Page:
wireless security question - Wireless

This is a discussion on wireless security question - Wireless ; I've just recently networked my xbox 360 with my computer using a D-link router. I'm using a wired connection so i didn't set encryption on set up. Now i've just connected, wirelessly, to my sons PSP and it automatically detected ...

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  1. wireless security question

    I've just recently networked my xbox 360 with my computer using a D-link
    router. I'm using a wired connection so i didn't set encryption on set up.
    Now i've just connected, wirelessly, to my sons PSP and it automatically
    detected my SSID. Does this mean the router is wirelessly 'active' and anyone
    can piggyback off me? And what about accessing anything i'm doing on my
    network? Would setting encryption rectify this or what should i do?



  2. Re: wireless security question

    You definitely need encryption or others can steal your service and
    possibly shared documents on computers. WPA2 is the best, followed
    by WPA. WEP is really poor security and can be easily broken.

    On Thu, 1 May 2008 12:13:06 -0700, kaloochi
    wrote:

    >I've just recently networked my xbox 360 with my computer using a D-link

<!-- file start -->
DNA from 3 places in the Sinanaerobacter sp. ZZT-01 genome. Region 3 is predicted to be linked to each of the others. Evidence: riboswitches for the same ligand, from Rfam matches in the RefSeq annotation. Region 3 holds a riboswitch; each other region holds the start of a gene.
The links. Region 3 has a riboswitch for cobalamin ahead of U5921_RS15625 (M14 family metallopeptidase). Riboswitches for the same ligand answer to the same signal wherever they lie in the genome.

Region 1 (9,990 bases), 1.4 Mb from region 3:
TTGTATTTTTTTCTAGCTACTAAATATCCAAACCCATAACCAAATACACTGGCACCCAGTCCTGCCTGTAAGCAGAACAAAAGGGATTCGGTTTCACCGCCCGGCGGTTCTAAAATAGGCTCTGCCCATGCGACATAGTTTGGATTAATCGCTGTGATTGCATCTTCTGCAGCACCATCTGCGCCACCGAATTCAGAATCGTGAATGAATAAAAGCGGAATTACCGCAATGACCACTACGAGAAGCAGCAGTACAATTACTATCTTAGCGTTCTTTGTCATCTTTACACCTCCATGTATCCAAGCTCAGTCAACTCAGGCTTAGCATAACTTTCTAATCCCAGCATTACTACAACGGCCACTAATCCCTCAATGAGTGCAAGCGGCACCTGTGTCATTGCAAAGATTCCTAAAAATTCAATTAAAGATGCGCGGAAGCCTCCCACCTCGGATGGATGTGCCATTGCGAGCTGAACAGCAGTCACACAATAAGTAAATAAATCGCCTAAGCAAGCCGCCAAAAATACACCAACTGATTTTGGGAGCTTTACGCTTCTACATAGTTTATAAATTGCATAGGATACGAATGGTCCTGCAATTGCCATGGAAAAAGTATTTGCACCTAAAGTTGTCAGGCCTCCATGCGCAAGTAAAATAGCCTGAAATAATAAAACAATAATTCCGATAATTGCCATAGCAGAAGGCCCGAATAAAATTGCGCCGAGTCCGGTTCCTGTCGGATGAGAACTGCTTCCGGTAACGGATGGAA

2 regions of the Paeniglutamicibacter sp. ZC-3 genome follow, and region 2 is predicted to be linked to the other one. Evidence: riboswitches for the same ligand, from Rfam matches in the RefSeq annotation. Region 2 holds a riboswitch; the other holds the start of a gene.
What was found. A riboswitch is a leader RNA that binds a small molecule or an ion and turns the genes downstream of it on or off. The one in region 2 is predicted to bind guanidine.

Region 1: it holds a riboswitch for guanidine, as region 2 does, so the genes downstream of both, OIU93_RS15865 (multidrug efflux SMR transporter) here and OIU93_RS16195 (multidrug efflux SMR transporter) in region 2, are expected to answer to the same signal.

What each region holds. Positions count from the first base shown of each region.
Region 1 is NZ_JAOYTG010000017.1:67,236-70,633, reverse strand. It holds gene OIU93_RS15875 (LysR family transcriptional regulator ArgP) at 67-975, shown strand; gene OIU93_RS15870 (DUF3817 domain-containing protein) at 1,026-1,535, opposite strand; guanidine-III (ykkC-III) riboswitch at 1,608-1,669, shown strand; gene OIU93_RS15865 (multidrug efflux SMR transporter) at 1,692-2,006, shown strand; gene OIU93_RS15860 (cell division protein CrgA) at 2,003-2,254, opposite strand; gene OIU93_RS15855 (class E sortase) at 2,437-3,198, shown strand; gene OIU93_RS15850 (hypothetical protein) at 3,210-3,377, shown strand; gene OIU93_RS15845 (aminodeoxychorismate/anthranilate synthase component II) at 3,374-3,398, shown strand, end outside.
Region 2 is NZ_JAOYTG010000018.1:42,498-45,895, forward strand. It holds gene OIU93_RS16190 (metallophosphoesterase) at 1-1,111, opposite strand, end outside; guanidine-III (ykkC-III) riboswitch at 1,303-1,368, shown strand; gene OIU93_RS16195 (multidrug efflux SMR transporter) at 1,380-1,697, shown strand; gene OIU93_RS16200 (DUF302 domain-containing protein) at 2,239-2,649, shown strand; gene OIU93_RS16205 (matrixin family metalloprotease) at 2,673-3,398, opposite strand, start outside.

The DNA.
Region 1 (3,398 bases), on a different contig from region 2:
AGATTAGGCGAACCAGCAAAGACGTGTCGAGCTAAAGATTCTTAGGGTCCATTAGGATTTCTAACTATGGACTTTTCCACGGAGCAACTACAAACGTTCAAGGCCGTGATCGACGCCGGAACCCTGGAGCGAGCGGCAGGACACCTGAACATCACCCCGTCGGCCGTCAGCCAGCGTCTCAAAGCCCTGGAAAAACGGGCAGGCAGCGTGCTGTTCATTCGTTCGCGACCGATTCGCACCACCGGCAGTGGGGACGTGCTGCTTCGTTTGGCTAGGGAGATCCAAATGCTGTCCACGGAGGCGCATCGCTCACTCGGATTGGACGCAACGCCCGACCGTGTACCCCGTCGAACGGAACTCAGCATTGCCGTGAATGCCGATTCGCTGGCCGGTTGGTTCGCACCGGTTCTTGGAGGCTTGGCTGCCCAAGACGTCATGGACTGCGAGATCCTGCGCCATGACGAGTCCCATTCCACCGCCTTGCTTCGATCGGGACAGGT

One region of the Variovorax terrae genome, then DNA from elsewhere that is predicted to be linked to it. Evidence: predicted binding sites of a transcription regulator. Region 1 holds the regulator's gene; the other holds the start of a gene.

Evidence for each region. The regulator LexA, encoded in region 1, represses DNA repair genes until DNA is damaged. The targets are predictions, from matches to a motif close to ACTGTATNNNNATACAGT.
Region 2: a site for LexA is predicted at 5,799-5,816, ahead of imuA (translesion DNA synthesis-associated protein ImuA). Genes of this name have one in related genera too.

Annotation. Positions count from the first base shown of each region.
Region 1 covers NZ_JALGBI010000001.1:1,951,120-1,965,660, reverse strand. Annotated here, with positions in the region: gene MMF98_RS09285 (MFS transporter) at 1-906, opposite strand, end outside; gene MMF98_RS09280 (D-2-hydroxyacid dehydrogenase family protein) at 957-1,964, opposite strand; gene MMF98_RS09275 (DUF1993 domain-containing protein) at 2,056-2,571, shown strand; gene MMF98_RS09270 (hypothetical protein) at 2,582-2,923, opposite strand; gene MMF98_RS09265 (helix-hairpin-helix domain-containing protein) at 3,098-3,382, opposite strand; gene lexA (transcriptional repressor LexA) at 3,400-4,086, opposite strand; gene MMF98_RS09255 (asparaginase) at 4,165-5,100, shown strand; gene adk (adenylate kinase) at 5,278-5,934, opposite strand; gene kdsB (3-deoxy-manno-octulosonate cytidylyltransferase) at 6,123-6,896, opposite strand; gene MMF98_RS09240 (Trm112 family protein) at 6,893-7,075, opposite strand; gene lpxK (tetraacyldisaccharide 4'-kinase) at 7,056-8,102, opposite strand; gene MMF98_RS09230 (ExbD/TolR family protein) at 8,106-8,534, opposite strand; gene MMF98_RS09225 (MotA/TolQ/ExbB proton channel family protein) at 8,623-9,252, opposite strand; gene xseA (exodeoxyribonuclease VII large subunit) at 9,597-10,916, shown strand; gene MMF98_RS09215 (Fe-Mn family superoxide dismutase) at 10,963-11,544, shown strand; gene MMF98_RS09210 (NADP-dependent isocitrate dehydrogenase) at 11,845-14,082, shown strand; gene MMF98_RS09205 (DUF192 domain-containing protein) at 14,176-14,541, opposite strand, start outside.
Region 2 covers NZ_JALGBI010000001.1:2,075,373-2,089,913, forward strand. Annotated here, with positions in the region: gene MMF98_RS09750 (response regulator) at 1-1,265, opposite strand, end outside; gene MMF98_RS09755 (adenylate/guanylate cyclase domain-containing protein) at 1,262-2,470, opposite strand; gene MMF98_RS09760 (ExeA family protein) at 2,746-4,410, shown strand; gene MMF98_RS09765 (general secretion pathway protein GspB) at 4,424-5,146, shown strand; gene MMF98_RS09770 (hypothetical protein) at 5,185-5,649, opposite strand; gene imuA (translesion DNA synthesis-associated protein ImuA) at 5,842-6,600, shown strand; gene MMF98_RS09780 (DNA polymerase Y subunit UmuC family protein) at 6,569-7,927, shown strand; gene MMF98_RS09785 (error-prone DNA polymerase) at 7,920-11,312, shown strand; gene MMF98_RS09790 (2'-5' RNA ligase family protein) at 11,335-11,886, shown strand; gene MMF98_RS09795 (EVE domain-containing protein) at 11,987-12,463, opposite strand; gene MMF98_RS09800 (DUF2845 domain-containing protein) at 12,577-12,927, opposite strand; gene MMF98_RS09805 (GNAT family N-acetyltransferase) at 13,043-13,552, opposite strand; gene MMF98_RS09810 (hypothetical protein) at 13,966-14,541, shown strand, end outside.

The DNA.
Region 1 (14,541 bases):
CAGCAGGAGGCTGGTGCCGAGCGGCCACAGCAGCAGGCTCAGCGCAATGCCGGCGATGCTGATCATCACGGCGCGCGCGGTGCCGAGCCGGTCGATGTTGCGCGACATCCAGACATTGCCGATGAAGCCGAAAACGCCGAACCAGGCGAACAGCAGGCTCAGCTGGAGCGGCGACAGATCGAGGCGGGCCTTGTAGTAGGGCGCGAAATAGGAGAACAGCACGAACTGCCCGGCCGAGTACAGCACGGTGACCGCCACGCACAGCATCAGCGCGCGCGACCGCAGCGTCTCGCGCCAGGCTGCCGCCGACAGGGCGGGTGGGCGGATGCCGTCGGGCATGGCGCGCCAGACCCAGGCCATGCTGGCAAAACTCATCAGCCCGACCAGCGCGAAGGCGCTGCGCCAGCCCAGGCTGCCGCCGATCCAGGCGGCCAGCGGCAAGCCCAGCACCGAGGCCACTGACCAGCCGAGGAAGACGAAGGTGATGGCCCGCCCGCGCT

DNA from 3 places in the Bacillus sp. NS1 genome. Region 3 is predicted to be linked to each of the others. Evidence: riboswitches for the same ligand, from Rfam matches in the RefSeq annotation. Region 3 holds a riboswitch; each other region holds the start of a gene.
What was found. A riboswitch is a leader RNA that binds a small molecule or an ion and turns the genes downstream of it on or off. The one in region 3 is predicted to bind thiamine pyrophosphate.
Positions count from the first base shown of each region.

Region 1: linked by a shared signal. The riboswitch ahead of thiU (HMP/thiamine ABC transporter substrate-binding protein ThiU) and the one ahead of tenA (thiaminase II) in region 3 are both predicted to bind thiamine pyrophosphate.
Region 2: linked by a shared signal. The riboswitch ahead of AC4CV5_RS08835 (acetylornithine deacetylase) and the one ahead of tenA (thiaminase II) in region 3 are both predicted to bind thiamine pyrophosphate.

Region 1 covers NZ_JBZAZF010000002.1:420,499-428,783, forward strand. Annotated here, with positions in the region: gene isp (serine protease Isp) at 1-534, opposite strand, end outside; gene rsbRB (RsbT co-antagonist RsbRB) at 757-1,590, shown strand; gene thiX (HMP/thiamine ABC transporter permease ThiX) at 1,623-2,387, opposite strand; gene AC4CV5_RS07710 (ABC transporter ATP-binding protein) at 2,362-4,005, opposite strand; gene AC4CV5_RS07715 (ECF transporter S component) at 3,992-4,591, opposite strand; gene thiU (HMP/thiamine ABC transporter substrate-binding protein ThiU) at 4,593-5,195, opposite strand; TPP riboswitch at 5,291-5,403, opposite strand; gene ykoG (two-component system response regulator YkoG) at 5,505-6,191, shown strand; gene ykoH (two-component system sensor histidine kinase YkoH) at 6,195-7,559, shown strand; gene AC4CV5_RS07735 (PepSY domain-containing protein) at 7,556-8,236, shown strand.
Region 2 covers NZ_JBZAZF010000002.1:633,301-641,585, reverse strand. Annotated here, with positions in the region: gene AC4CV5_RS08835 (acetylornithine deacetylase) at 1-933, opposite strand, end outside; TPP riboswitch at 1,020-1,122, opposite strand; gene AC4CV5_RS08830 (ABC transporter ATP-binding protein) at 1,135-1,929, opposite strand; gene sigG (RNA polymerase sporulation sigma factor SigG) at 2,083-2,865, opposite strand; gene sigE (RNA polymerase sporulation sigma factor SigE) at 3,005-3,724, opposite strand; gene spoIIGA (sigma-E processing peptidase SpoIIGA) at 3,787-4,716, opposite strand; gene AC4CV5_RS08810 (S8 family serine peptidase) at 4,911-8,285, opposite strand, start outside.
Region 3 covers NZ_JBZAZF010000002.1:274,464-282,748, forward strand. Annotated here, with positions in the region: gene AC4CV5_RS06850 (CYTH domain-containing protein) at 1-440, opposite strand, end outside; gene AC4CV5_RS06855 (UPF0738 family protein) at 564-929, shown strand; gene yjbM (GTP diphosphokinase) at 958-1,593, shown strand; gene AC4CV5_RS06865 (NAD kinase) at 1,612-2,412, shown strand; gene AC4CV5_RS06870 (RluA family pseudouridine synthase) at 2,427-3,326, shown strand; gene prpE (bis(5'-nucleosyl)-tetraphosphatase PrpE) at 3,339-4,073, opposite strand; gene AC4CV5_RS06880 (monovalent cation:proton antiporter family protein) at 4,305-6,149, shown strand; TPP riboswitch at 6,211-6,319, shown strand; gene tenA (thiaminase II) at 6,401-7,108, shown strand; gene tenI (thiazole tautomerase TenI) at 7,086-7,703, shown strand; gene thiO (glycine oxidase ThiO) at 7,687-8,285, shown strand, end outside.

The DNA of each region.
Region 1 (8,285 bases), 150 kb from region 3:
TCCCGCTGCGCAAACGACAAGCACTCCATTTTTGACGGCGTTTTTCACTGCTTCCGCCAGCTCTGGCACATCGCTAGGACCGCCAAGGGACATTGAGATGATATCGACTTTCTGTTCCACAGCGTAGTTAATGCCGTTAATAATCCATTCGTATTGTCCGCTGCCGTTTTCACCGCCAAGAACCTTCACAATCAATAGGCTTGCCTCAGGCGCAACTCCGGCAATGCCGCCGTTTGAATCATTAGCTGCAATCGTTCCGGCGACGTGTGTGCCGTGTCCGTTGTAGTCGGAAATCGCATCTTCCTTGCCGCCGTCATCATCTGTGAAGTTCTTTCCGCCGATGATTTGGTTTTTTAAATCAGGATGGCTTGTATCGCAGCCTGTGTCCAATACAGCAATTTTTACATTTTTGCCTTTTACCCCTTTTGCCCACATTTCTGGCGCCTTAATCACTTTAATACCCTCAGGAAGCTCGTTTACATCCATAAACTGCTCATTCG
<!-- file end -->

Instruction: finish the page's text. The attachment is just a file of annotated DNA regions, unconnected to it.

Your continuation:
>router. I'm using a wired connection so i didn't set encryption on set up.
    >Now i've just connected, wirelessly, to my sons PSP and it automatically
    >detected my SSID. Does this mean the router is wirelessly 'active' and anyone
    >can piggyback off me? And what about accessing anything i'm doing on my
    >network? Would setting encryption rectify this or what should i do?
    >

    --

    Barb Bowman
    MS-MVP
    http://www.microsoft.com/windowsxp/e...ts/bowman.mspx
    http://blogs.digitalmediaphile.com/barb/

  3. Re: wireless security question

    Hi
    From the weakest to the strongest, Wireless security capacity is.
    No Security
    MAC______(Band Aid if nothing else is available).
    WEP64____(Easy, to "Brake" by knowledgeable people).
    WEP128___(A little Harder, but "Hackable" too).
    WPA-PSK__(Very Hard to Brake ).
    WPA-AES__(Not functionally Breakable)